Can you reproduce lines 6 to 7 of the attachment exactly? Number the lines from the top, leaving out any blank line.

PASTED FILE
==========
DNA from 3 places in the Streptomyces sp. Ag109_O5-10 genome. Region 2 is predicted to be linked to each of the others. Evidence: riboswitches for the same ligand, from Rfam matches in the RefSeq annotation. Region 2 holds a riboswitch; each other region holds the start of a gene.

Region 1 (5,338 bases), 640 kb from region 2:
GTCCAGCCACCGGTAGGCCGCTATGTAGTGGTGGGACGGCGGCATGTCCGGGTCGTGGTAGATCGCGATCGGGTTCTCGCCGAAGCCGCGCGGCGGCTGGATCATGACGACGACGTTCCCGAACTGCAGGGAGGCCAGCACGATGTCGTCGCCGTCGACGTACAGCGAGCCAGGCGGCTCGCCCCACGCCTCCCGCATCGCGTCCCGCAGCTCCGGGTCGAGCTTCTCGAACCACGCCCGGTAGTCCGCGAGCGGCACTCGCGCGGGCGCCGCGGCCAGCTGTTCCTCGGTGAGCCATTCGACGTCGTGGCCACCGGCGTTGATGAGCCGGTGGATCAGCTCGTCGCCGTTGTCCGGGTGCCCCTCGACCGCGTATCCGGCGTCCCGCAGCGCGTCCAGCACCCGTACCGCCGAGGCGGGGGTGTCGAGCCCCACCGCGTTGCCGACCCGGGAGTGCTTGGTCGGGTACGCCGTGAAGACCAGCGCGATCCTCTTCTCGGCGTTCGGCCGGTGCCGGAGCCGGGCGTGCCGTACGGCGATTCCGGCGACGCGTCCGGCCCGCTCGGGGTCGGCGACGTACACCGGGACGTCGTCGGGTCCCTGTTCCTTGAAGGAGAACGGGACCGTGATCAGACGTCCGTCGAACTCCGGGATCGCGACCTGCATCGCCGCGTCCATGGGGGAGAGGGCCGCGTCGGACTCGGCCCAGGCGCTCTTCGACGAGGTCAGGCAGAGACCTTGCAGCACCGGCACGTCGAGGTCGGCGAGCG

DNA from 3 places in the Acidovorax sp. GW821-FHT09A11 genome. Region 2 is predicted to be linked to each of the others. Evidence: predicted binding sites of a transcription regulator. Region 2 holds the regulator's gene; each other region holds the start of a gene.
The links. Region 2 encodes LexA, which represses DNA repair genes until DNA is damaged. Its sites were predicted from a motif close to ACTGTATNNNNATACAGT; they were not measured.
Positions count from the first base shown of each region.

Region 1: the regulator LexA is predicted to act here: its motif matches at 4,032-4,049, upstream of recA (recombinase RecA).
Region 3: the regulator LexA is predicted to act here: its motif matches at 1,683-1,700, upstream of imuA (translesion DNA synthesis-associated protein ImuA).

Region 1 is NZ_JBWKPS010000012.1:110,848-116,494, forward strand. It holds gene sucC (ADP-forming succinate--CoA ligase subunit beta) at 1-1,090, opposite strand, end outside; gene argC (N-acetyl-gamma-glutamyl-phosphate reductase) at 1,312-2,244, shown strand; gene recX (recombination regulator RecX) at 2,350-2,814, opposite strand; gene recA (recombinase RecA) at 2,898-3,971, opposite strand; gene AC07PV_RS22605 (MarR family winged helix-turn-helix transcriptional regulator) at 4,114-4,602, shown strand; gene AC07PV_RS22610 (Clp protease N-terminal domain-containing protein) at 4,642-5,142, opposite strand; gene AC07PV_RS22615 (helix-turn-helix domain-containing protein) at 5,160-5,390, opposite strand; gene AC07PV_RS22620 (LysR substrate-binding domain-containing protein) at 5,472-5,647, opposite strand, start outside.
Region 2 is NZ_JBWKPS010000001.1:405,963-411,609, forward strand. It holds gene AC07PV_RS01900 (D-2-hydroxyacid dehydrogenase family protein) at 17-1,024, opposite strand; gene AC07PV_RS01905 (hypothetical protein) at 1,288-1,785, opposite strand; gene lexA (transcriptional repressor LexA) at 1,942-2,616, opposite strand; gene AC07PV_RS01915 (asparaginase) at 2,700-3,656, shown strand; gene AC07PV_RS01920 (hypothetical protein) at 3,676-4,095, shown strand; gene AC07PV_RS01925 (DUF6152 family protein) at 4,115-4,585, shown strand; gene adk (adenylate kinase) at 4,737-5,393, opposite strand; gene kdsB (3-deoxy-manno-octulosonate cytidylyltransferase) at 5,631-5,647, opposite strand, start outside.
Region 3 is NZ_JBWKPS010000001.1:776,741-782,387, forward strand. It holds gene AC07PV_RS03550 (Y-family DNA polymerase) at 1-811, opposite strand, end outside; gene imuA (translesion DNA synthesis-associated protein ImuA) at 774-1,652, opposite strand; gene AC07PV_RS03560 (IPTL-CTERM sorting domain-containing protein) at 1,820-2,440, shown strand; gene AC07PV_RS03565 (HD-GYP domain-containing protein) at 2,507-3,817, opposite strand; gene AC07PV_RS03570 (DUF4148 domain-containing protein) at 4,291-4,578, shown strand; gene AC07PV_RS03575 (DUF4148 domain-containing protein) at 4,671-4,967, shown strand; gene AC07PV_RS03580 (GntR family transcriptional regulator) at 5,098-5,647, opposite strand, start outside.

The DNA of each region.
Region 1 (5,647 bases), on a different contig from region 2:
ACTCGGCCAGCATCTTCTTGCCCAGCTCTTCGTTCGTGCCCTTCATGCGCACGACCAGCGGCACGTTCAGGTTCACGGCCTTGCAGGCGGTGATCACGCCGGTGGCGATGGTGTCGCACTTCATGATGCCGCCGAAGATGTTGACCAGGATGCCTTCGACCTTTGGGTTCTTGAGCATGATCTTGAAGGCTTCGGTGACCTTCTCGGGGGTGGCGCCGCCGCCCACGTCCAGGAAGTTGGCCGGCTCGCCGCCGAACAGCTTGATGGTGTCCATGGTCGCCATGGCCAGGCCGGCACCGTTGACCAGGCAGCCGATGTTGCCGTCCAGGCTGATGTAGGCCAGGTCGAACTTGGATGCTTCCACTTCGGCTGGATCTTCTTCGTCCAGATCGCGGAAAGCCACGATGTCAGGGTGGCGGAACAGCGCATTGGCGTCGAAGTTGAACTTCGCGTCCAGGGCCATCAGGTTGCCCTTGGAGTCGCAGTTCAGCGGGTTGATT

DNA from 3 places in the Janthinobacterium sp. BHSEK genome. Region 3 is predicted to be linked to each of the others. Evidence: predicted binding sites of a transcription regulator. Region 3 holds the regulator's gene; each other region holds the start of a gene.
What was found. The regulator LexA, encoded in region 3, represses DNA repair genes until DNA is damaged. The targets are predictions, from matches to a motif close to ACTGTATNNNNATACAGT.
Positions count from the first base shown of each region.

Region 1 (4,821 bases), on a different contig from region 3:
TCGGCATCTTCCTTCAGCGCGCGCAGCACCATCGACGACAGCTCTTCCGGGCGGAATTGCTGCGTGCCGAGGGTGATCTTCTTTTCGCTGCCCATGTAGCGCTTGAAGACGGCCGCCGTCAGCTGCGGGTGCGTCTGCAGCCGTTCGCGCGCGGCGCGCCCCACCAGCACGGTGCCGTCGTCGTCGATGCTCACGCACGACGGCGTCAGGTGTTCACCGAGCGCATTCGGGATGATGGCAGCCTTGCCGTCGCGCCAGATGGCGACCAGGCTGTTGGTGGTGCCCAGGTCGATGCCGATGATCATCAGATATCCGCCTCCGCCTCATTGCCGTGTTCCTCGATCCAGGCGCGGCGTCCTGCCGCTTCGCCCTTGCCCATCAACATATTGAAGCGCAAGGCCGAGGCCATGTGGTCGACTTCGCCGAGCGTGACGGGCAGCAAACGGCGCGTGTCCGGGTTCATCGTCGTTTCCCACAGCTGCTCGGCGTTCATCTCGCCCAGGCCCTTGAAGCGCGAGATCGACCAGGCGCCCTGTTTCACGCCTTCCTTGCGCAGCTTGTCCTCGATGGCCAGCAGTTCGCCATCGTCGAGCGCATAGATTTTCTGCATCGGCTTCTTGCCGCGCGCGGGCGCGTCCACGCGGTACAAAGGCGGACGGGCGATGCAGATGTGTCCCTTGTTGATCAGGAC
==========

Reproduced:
Positions count from the first base shown of each region.

Region 1: the regulator LexA is predicted to act here: its motif matches at 4,032-4,049, upstream of recA (recombinase RecA).